E.g when two persons are talking together, the most common communication are 1.that's good/nice/true 2.how will you find this man/how do you know this ? IN BOTH THE SENTENCES THE SPEAKER RELATES THE PREVIOUSE MENTIONED THING/SITUATION.could you tell me when to use this and when that?
In general, “this” refers to something in the speaker’s presence or close to the speaker, while “that” refers to something farther away from the speaker. “This man” would refer to a man “over here”, whereas “that man” would refer to a man “over there”. EDIT: just saw the title - ignore this part if you already understand this use of “this”/“that” for physical objects. But notice my use of “this”- I am referring to “this part” and “this use” because my explanation is right here and I just said it- so in this case [again, “this”] it’s almost the same concept as physical proximity. “That part” might refer to something mentioned a long time ago, or farther back in a text.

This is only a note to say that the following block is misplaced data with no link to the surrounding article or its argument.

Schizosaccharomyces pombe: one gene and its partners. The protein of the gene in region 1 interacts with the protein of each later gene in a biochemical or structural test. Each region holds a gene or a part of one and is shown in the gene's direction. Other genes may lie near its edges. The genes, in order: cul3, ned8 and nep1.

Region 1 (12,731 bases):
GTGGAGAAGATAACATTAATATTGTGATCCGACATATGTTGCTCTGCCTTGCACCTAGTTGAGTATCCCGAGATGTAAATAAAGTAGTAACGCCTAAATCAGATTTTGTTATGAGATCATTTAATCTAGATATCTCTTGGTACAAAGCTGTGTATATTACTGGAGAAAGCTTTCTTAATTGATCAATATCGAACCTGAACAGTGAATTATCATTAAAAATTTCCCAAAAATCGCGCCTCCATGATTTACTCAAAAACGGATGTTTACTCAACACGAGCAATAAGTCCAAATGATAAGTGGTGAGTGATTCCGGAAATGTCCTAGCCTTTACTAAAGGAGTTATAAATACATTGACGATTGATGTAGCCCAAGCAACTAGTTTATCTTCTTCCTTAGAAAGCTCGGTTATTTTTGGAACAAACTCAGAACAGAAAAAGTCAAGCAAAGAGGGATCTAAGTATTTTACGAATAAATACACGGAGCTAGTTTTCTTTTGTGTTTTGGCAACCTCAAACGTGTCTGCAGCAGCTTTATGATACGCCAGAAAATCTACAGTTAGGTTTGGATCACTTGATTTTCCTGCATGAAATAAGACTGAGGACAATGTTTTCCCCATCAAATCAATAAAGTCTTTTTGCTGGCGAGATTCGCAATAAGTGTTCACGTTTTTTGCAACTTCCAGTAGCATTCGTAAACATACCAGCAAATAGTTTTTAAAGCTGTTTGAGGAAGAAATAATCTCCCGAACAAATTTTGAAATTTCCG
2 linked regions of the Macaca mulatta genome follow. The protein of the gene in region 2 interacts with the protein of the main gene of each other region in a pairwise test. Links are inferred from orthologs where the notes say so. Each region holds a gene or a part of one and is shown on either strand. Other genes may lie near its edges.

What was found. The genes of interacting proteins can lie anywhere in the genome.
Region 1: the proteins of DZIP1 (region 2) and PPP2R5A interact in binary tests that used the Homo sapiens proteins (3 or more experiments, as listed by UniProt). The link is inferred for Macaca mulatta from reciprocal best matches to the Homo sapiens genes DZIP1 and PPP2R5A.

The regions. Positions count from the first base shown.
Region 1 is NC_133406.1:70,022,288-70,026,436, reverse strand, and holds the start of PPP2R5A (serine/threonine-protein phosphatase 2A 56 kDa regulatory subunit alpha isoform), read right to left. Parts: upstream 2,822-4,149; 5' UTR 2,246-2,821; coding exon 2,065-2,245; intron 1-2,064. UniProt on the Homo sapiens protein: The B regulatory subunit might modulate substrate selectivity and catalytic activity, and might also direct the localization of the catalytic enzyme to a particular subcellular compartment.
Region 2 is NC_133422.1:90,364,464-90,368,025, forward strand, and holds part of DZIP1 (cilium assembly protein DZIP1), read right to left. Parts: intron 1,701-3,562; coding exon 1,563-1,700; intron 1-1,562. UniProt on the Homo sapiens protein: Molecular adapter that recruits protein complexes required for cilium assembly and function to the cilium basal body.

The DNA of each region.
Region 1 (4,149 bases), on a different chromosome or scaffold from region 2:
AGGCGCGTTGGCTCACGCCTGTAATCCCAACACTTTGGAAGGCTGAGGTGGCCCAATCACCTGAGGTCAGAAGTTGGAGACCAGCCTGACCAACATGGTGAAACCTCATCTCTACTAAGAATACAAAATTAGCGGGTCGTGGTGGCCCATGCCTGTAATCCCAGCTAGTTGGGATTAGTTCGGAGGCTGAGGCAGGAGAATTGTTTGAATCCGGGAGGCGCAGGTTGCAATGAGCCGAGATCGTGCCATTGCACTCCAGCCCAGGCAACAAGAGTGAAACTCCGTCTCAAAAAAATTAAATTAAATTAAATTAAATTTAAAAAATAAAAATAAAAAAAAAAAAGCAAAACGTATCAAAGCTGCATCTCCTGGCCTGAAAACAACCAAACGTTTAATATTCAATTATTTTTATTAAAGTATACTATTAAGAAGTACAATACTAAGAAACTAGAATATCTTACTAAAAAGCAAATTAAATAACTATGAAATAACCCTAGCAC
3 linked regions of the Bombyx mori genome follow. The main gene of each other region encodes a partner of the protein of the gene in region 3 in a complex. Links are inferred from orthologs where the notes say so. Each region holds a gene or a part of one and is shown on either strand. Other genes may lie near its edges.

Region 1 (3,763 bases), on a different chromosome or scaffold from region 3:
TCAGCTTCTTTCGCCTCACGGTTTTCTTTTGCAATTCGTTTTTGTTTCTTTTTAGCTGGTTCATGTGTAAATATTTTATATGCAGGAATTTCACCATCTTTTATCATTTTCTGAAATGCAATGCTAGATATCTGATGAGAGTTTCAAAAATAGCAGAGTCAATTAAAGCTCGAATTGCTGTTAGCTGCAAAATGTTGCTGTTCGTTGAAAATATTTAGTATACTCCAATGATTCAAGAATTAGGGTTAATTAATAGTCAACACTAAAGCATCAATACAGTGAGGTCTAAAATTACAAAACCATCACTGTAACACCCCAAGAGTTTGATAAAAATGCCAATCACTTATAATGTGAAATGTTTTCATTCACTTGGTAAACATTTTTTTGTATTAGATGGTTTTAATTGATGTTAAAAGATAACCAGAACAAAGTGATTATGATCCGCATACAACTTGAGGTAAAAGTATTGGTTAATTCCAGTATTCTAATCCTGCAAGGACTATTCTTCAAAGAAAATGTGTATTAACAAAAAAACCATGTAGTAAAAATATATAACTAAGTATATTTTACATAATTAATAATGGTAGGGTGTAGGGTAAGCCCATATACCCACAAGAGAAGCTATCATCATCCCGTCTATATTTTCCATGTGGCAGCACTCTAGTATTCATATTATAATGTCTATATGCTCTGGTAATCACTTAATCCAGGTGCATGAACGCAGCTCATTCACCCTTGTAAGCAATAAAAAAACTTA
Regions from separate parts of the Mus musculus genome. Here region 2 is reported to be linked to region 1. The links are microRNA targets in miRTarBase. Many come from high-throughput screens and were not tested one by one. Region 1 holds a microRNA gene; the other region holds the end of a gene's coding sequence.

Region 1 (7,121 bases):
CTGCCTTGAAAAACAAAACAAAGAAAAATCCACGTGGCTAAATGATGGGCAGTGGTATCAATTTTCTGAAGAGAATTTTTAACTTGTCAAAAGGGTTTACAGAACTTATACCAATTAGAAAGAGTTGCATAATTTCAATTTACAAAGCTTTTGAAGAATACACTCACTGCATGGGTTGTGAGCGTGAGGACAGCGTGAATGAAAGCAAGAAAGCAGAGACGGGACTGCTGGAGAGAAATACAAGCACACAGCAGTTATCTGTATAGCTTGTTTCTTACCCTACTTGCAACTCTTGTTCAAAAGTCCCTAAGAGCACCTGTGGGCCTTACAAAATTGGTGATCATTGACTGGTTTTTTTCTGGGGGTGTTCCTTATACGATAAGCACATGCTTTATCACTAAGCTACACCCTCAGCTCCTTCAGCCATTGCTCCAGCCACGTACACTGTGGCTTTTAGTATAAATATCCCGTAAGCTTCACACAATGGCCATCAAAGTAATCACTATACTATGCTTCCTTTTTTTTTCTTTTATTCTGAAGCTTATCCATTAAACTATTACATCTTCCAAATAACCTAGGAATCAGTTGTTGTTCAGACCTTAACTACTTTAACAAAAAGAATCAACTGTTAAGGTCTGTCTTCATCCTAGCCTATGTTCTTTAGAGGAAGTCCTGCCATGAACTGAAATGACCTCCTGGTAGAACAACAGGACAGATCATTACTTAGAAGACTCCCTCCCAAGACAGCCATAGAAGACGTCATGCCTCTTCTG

But often “this” or “that” do not refer to physical objects, e.g., Person A: “I just ate lunch”; Person B: “That’s [that is] nice”. I think “that” is more idiomatic when you are talking about some abstract concept (the fact that Person A just ate lunch). “This is nice” would probably also be acceptable to say, but might sound a little stiff or detached. Same with “how do you know that” vs. “how do you know this”- the former sounds more natural to me than the latter.